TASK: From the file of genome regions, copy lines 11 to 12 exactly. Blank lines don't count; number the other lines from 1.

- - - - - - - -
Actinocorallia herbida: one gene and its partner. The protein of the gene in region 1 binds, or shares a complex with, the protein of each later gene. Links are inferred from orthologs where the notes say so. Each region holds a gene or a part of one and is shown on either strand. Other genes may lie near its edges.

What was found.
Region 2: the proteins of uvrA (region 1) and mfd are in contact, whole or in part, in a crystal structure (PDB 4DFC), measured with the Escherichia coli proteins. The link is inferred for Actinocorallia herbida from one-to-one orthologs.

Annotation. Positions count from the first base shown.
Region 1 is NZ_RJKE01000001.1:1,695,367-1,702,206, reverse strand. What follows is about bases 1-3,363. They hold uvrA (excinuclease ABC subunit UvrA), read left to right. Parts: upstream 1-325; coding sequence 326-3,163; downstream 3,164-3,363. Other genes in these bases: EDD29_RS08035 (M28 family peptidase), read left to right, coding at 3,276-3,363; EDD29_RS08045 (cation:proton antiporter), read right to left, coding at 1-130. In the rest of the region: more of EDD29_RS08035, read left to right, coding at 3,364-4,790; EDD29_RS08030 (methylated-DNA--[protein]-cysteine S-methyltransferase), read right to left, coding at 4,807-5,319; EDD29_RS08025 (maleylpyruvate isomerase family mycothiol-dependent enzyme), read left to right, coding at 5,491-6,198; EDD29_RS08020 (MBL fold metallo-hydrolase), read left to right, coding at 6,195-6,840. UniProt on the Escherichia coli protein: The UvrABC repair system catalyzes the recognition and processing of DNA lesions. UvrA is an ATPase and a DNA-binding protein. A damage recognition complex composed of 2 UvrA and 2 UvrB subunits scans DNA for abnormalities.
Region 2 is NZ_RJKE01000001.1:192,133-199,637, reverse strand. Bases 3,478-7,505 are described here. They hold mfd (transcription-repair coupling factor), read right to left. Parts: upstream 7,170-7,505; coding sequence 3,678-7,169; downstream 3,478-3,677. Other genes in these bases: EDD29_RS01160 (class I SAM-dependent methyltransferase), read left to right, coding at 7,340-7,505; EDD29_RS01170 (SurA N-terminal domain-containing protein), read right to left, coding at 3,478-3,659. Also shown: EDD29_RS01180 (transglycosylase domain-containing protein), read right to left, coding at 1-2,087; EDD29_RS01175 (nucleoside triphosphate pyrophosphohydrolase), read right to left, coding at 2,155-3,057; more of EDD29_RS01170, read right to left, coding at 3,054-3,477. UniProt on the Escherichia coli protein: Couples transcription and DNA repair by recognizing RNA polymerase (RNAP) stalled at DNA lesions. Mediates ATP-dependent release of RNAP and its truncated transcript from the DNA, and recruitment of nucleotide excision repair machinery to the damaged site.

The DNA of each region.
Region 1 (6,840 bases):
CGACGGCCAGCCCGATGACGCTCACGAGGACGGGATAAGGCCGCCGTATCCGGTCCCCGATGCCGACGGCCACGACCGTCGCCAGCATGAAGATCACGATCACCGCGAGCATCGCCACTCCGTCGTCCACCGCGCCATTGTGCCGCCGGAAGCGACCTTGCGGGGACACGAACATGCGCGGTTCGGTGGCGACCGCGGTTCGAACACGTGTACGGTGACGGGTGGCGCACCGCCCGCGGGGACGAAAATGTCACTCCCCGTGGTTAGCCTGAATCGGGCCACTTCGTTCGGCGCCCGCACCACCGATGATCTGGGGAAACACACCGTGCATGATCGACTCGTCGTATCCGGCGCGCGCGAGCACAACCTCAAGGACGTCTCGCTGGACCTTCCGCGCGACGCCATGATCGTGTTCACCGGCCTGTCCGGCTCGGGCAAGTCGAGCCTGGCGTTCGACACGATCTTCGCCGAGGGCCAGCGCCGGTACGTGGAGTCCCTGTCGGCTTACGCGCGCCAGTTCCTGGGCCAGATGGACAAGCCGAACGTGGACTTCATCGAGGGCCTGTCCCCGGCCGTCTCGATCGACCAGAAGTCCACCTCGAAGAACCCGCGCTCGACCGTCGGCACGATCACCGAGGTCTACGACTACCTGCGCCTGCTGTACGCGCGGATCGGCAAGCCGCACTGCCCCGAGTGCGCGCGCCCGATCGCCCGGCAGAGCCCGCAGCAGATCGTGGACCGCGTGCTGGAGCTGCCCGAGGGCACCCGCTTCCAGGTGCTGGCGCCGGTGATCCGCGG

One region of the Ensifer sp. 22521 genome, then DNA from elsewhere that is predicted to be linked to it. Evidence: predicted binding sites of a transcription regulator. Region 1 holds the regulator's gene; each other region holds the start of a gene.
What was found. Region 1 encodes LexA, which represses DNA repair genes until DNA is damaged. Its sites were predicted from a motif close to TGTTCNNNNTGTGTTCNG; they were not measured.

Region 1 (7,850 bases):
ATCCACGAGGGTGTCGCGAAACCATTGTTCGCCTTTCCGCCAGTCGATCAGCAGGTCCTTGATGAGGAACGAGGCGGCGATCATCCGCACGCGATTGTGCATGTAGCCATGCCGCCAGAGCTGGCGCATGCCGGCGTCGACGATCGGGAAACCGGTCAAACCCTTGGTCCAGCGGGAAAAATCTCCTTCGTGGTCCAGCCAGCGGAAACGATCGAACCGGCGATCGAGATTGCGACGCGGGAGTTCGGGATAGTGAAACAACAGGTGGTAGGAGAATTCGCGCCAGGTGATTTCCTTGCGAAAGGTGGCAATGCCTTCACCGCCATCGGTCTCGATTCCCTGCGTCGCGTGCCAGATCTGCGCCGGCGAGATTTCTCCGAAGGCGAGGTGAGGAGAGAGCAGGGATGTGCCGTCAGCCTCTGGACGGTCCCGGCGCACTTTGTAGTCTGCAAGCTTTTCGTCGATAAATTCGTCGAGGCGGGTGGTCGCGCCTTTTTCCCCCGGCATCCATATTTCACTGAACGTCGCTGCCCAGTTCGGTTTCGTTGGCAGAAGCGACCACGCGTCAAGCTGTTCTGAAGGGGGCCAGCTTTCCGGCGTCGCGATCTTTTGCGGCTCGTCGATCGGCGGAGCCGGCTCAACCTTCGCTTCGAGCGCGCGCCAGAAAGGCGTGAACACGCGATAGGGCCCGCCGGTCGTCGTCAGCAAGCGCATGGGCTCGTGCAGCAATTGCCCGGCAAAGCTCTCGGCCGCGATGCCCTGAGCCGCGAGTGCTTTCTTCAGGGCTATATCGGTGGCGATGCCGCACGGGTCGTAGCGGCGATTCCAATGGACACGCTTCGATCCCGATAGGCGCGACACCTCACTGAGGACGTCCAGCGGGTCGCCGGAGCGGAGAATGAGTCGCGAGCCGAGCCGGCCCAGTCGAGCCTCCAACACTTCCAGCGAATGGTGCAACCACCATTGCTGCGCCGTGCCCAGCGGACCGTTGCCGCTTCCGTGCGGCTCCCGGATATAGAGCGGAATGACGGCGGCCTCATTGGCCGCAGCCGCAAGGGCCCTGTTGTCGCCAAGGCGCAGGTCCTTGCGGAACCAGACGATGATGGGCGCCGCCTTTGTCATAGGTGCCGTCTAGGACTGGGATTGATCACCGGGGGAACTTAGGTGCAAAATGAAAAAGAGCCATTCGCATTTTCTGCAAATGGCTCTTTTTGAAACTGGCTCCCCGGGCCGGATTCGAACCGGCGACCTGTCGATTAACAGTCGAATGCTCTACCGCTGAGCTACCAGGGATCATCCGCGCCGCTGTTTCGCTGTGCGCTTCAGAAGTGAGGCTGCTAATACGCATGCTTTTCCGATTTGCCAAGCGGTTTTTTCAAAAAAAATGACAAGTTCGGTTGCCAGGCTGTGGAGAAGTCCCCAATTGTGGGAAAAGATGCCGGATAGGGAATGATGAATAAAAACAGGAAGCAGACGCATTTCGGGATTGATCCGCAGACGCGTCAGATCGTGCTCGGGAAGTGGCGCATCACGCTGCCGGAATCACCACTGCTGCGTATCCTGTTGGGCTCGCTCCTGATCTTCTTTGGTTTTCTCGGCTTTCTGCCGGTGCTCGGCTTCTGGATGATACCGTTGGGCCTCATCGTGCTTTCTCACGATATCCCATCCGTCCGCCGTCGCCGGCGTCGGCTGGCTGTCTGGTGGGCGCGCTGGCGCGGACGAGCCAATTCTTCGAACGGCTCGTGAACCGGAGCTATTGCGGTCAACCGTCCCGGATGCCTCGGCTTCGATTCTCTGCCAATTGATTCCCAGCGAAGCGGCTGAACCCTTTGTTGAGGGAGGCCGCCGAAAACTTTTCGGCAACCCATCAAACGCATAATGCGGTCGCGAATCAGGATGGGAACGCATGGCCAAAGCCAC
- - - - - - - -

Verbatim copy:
What was found. Region 1 encodes LexA, which represses DNA repair genes until DNA is damaged. Its sites were predicted from a motif close to TGTTCNNNNTGTGTTCNG; they were not measured.

Region 1 (7,850 bases):